PLATINUM BLONDE is an early Frank Capra-directed effort concerning common-man reporter Robert Williams who ignores an obvious love match with co-worker Loretta Young in favor of marriage with high-society socialite Jean Harlow. Although often cited as an early example of the screwball comedy genre Capra helped create with such films as IT HAPPENED ONE NIGHT, the script is very dated, and from a modern standpoint it creaks in almost every scene.
Although not often noted for her acting skills, Loretta Young gives a very fine performance here in the role of Gallagher, an attractive but working class reporter who can hold her own with the boys while maintaining her femininity. The often praised but little known Robert Williams gives an equally pleasant, enjoyable performance, albeit one less successful than Young's in the face of passing time. But Jean Harlow is seriously miscast in the role of manipulative socialite Anne Schuyler, who is first attracted to Williams by his working-class attitudes and who then seeks to erradicate them after their marriage.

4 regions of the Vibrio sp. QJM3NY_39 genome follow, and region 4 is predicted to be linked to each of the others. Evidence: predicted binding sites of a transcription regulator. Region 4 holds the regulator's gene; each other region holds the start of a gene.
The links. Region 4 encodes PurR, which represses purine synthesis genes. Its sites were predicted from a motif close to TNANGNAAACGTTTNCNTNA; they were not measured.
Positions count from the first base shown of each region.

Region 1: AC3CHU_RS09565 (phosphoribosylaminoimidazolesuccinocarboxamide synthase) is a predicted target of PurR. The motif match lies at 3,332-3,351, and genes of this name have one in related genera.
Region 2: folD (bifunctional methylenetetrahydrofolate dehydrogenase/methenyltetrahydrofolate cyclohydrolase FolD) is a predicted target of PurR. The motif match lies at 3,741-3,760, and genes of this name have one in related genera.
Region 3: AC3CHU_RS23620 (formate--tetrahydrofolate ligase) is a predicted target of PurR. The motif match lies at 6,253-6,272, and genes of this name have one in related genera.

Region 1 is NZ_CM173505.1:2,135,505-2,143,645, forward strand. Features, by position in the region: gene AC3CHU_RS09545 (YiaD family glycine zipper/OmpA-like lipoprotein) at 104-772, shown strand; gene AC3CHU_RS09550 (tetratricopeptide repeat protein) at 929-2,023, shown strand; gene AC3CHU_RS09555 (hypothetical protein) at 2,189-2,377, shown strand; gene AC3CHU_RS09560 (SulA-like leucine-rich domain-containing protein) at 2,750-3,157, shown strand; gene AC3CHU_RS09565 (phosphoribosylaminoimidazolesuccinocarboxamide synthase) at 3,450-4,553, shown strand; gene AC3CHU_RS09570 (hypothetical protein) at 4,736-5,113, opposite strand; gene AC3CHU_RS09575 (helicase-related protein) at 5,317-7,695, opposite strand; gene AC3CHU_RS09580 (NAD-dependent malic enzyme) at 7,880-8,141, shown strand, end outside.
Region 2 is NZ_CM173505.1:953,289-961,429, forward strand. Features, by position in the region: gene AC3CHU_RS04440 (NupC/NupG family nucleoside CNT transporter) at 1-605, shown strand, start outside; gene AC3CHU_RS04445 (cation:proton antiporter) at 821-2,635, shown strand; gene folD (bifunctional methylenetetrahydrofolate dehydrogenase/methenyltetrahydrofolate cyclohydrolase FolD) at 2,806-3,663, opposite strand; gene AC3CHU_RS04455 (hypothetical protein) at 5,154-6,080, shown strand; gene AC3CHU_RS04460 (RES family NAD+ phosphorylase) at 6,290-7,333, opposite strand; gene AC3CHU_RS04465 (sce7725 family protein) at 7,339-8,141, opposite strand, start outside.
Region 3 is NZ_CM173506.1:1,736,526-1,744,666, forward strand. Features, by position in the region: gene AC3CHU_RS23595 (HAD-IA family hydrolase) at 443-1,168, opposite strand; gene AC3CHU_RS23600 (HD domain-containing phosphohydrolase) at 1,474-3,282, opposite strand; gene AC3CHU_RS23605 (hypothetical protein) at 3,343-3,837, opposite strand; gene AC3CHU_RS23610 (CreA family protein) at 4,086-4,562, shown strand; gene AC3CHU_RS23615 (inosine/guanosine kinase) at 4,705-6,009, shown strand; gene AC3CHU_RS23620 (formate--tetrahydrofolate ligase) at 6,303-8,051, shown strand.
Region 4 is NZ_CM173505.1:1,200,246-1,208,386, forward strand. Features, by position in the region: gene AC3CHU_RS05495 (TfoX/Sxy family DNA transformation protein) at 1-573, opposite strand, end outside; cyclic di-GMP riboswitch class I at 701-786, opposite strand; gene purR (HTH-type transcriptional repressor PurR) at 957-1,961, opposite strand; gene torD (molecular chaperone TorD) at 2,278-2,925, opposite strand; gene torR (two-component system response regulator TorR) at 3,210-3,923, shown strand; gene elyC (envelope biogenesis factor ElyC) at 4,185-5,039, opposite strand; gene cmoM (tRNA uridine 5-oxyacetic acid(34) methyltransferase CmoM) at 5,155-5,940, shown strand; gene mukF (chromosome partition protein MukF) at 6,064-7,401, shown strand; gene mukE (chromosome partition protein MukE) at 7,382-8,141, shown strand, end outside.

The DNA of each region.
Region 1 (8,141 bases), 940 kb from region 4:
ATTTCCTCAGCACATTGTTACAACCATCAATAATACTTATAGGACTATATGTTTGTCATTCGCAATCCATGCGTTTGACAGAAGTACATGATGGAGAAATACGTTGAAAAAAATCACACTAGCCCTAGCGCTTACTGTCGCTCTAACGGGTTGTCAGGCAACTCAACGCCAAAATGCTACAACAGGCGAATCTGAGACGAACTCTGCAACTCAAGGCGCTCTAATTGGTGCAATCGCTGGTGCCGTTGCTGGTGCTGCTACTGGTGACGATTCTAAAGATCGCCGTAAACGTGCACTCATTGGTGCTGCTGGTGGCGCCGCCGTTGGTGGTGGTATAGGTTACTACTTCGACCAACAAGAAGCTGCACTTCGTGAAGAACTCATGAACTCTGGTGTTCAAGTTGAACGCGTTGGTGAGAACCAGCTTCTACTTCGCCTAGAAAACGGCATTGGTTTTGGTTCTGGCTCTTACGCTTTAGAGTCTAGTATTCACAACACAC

The film is perhaps most interesting to Harlow fans, for it shows Harlow before Hollywood discovered how to best display both her talents and her beauty. Harlow's talent did extend to light drama, but she would be most at home in wise-cracking, sassy comedy, and she is clearly out of her element in this particular role; her physical appearance is also quite unlike the Harlow iconography expertly developed by MGM, and she looks rather like a white-blonde version of Kay Francis--but unfortunately without any of that actress' sparkle. It is a very wooden performance that seriously undercuts the success of the film, and one wishes that Young and Harlow had been cast in each other's roles.
Harlow fans will enjoy seeing Harlow "before she was Harlow," and those interested in the evolution of Frank Capra's work or in the development of the screwball comedy genre will find the film of considerable interest. Others, however, should stay away: the film has more historic interest than entertainment value, and more casual viewers would do better to select later films--such as Young's THE FARMER'S DAUGHTER, Capra's MR. SMITH GOES TO WASHINGTON, and Harlow's BOMBSHELL.